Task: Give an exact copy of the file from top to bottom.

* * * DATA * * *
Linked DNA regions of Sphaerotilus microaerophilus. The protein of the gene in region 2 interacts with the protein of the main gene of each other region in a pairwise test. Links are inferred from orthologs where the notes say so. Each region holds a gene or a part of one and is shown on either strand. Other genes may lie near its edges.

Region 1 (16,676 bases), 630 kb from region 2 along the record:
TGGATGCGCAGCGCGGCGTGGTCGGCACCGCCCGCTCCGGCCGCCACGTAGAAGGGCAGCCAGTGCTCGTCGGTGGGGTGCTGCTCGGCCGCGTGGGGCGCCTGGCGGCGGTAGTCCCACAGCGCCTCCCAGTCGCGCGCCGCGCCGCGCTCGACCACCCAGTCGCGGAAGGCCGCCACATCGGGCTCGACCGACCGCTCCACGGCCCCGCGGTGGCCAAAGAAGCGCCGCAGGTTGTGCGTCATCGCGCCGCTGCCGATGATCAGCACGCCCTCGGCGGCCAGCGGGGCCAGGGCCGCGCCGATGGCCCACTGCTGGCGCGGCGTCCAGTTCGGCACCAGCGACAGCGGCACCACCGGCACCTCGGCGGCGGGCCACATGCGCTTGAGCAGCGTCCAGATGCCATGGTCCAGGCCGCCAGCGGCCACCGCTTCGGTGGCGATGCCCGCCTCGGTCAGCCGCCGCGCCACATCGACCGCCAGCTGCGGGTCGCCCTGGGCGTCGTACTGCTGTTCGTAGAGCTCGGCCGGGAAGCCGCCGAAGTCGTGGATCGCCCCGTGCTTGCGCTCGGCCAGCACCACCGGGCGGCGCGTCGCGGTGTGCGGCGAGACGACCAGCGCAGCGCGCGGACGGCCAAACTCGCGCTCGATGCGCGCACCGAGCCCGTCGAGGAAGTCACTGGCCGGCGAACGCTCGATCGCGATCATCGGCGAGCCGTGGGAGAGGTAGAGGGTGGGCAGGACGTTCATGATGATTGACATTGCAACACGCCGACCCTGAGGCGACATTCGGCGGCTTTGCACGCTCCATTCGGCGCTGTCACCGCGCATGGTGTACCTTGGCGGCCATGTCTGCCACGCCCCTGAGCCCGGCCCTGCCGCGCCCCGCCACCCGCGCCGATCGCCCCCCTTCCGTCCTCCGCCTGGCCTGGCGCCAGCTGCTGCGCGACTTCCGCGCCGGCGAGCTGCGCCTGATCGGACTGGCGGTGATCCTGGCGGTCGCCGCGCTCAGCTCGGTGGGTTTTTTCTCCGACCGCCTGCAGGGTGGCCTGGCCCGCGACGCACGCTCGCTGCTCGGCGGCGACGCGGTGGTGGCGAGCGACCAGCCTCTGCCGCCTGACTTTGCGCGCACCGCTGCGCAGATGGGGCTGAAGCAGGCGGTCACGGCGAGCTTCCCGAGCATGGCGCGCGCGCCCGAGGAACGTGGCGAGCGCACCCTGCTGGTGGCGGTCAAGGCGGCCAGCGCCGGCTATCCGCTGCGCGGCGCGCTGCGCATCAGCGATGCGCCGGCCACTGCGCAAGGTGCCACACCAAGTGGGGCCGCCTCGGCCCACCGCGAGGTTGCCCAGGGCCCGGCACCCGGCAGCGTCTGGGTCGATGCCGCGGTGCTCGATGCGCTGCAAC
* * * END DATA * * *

Linked DNA regions of Sphaerotilus microaerophilus. The protein of the gene in region 2 interacts with the protein of the main gene of each other region in a pairwise test. Links are inferred from orthologs where the notes say so. Each region holds a gene or a part of one and is shown on either strand. Other genes may lie near its edges.

Region 1 (16,676 bases), 630 kb from region 2 along the record:
TGGATGCGCAGCGCGGCGTGGTCGGCACCGCCCGCTCCGGCCGCCACGTAGAAGGGCAGCCAGTGCTCGTCGGTGGGGTGCTGCTCGGCCGCGTGGGGCGCCTGGCGGCGGTAGTCCCACAGCGCCTCCCAGTCGCGCGCCGCGCCGCGCTCGACCACCCAGTCGCGGAAGGCCGCCACATCGGGCTCGACCGACCGCTCCACGGCCCCGCGGTGGCCAAAGAAGCGCCGCAGGTTGTGCGTCATCGCGCCGCTGCCGATGATCAGCACGCCCTCGGCGGCCAGCGGGGCCAGGGCCGCGCCGATGGCCCACTGCTGGCGCGGCGTCCAGTTCGGCACCAGCGACAGCGGCACCACCGGCACCTCGGCGGCGGGCCACATGCGCTTGAGCAGCGTCCAGATGCCATGGTCCAGGCCGCCAGCGGCCACCGCTTCGGTGGCGATGCCCGCCTCGGTCAGCCGCCGCGCCACATCGACCGCCAGCTGCGGGTCGCCCTGGGCGTCGTACTGCTGTTCGTAGAGCTCGGCCGGGAAGCCGCCGAAGTCGTGGATCGCCCCGTGCTTGCGCTCGGCCAGCACCACCGGGCGGCGCGTCGCGGTGTGCGGCGAGACGACCAGCGCAGCGCGCGGACGGCCAAACTCGCGCTCGATGCGCGCACCGAGCCCGTCGAGGAAGTCACTGGCCGGCGAACGCTCGATCGCGATCATCGGCGAGCCGTGGGAGAGGTAGAGGGTGGGCAGGACGTTCATGATGATTGACATTGCAACACGCCGACCCTGAGGCGACATTCGGCGGCTTTGCACGCTCCATTCGGCGCTGTCACCGCGCATGGTGTACCTTGGCGGCCATGTCTGCCACGCCCCTGAGCCCGGCCCTGCCGCGCCCCGCCACCCGCGCCGATCGCCCCCCTTCCGTCCTCCGCCTGGCCTGGCGCCAGCTGCTGCGCGACTTCCGCGCCGGCGAGCTGCGCCTGATCGGACTGGCGGTGATCCTGGCGGTCGCCGCGCTCAGCTCGGTGGGTTTTTTCTCCGACCGCCTGCAGGGTGGCCTGGCCCGCGACGCACGCTCGCTGCTCGGCGGCGACGCGGTGGTGGCGAGCGACCAGCCTCTGCCGCCTGACTTTGCGCGCACCGCTGCGCAGATGGGGCTGAAGCAGGCGGTCACGGCGAGCTTCCCGAGCATGGCGCGCGCGCCCGAGGAACGTGGCGAGCGCACCCTGCTGGTGGCGGTCAAGGCGGCCAGCGCCGGCTATCCGCTGCGCGGCGCGCTGCGCATCAGCGATGCGCCGGCCACTGCGCAAGGTGCCACACCAAGTGGGGCCGCCTCGGCCCACCGCGAGGTTGCCCAGGGCCCGGCACCCGGCAGCGTCTGGGTCGATGCCGCGGTGCTCGATGCGCTGCAAC